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Deadline for SIM Registration in Philippines to be Strictly Followed

April 25, 2023 Philippines Events & Announcements

The Wednesday deadline for registering subscriber identity module (SIM) cards shouldn’t be changed. In order to “promote the responsible use of SIMs and give law enforcement agencies the necessary tools to crack down on perpetrators who use SIMs for their crimes,” President Marcos signed Republic Act No. 11934, also known as the SIM Registration Act, on October 10, 2022.

Existing phone users are required by law to register their SIM cards, and new purchasers are required to provide identification documents. This makes sure that anyone responsible for texts or calls that were previously made covertly or anonymously will be held accountable. The government is attempting to stop fraudulent activities including text-related fraud and identity theft by implementing this policy.

Users of mobile phones have had more than six months to register their SIM cards, which shouldn’t take longer than ten minutes. The Department of Information and Communications Technology (DICT) did, however, receive a lot of requests to extend the deadline as it got closer.

The third telecom participant, Dito Telecommunity, requested a 120-day extension in a position paper it presented to the DICT last week because just 40.2% of its users have signed up. On April 12, PLDT Inc.’s Smart mobile division also submitted a petition to the DICT and the National Telecommunications Commission (NTC) in an effort to give “ample time” to all mobile users, particularly those in remote parts of the country, to register their SIM cards. Smart reports that only 55.1% of its total users have done so.

The rationale for the extension, according to Globe, is to give their members more time to obtain the required official IDs for the registration process. Globe claims that 38% of its subscribers have registered. Concerned about concerns to data privacy and free speech, journalists and activists have even asked the Supreme Court to place a temporary restraining order on the SIM Registration Act.

It is encouraging to see the DICT maintaining its resolve. With two days left before the deadline and the possibility that the DICT might change its mind in response to the extension requests, it is wise to be firm in rejecting all requests for an extension and instructing telcos to deactivate all unregistered numbers after this date. The DICT stated last week that “at this point, there is no extension of SIM registration.” It should merely serve as a reminder to the general public that failure to register will result in the deactivation of SIMs, preventing users from accessing mobile applications and digital wallets as well as receiving and making calls and texts.

The deadline shouldn’t be extended for a number of reasons. Mobile users had more than enough time to complete a quick task, and telco players might have done more to assist the government by physically traveling to nonurban areas where their subscribers are located and assisting them with SIM card registration.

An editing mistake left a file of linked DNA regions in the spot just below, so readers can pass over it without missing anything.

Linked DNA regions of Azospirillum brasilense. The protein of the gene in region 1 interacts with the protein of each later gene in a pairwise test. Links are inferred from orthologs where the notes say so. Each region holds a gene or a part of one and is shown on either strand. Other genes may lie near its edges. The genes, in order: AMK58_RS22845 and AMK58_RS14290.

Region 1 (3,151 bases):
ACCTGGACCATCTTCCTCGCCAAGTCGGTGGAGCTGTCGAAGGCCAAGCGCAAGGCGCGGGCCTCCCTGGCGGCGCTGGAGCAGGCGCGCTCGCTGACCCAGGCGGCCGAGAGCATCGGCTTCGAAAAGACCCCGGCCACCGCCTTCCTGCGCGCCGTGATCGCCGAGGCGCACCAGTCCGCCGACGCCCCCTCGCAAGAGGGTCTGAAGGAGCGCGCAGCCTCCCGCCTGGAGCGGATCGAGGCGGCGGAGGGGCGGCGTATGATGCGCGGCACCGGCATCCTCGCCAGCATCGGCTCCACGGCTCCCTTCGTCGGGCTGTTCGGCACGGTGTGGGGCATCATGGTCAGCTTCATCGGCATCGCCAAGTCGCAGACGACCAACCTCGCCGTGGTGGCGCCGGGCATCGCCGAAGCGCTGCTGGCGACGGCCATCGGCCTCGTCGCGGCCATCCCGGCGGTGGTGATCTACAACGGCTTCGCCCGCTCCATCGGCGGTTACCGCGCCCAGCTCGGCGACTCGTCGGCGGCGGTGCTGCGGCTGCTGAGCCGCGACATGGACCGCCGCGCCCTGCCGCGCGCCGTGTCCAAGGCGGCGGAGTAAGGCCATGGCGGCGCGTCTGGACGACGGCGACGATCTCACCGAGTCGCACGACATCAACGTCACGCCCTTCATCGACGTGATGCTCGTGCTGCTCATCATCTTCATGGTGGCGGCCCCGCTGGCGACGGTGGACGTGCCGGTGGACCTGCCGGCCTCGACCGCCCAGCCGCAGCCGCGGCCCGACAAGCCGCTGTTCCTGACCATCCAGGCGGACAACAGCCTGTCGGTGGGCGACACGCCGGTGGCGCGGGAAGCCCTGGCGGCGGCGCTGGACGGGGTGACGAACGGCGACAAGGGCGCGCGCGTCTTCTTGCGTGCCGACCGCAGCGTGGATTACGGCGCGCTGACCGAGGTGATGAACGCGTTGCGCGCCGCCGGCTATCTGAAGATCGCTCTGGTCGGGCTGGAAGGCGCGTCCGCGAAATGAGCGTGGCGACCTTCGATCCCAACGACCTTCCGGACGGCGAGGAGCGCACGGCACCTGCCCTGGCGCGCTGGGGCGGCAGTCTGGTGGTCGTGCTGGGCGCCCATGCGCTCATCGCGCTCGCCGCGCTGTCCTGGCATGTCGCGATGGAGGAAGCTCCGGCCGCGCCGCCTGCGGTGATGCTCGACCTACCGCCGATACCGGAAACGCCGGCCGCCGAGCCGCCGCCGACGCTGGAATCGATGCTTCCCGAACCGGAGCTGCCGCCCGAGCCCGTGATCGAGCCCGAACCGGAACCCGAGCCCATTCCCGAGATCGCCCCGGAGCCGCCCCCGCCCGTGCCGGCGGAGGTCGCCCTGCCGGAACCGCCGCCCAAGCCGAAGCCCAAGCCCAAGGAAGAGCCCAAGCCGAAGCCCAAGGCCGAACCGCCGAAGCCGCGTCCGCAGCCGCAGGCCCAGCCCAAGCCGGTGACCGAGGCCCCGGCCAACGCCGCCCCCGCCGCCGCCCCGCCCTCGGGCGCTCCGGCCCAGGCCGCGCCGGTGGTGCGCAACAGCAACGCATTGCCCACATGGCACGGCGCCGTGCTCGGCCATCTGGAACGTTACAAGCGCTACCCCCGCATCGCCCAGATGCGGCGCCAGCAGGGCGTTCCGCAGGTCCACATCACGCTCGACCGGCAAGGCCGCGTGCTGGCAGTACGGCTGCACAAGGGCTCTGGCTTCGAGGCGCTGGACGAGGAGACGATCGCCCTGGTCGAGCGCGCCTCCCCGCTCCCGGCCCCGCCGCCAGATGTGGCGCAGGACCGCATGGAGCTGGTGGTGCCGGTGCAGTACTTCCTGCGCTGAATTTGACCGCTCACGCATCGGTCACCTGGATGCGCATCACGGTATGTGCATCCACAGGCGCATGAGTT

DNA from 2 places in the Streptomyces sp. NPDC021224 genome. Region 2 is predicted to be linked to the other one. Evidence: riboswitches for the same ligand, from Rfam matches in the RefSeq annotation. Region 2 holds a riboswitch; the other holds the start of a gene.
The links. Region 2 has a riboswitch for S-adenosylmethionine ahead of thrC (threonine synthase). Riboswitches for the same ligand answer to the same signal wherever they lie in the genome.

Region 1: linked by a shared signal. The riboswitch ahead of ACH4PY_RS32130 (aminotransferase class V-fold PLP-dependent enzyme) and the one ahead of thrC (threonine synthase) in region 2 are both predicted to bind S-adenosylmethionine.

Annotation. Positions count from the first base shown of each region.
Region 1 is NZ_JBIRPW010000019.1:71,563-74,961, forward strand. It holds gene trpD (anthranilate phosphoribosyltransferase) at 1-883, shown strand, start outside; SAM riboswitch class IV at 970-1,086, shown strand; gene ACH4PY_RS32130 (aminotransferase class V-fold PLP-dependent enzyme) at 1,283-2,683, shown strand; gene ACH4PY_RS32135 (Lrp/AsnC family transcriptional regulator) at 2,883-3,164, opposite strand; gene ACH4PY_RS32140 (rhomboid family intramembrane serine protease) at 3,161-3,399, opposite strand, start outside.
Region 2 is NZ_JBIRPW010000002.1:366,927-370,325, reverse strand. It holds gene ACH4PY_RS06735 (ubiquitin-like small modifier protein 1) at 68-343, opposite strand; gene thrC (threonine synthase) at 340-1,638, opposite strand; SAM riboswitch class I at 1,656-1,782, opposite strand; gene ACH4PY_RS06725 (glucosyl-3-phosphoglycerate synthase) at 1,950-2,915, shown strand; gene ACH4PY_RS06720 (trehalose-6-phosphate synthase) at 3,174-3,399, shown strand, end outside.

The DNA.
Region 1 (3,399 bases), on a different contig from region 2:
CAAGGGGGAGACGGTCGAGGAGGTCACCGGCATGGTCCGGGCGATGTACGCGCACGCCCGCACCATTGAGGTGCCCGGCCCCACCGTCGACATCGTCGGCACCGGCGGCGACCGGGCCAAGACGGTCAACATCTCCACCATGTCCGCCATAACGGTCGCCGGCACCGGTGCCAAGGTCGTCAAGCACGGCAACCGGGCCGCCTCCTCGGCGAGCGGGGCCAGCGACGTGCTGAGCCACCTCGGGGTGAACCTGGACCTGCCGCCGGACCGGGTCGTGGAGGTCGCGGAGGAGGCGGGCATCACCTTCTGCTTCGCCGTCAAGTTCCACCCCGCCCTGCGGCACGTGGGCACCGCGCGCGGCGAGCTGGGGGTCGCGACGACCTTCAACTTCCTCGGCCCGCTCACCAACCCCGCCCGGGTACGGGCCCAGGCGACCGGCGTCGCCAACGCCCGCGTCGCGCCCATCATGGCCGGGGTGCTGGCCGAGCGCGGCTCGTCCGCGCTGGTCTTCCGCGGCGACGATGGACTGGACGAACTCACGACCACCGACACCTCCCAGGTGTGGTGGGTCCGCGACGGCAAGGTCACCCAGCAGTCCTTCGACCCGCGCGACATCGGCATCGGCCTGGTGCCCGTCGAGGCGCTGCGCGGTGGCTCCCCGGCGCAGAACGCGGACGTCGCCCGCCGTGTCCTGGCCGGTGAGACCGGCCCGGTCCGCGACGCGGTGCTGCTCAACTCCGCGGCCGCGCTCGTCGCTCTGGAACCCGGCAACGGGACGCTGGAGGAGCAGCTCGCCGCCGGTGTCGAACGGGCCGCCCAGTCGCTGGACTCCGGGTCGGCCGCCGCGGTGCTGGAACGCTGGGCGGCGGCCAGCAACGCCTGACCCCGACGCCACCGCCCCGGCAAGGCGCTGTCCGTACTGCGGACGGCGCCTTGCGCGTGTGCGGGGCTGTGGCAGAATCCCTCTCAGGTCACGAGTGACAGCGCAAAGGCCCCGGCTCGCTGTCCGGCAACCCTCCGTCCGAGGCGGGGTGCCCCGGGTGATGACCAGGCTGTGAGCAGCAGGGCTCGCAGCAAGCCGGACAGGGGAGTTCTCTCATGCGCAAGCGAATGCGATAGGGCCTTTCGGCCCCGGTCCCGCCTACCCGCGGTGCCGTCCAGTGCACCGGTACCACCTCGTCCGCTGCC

Their justification for not having identification is also tenuous because the law’s guidelines list a variety of acceptable forms of identification, including the following: a driver’s license, a passport, a voter’s ID, a tax identification number card, a person with a disability card, a driver’s license, a UMID card, a member card of the Social Security System or Government Service Insurance System, a senior citizen’s card, and a card from a government office.

While certain persons in distant or extremely isolated places may have difficulty obtaining a legitimate ID, this should not be an excuse to completely extend the deadline for everyone else. Though this should be done after the deadline, the government can still consider ideas for the ID issue. It is important to note at this point that had the national ID system has been implemented much earlier, the SIM registration procedure could have gone more quickly.

The primary goal of the SIM registration operation, which is to filter out scammers preying on tens of thousands of regular Filipinos, is the most crucial justification for not extending the registration deadline. As a result, Jon Paulo Salvahan, deputy commissioner of the National Telecommunications Commission, stated that the organization did not anticipate 100% registration. It is plausible to assume that some of those SIM cards that have not yet been registered were used by these con artists.

If the deadline is extended, those who complied with the law by registering on time will suffer penalties and will still be at risk from online crooks. Additionally, there is still time to register even beyond the deadline, and anyone whose SIM card is unexpectedly revoked will undoubtedly rush to have it activated again. On the other hand, extending the deadline will likely encourage them to procrastinate once more and fall back into their usual state of complacency. It’s past time to hold offenders accountable for their actions—or, in this case, inaction.

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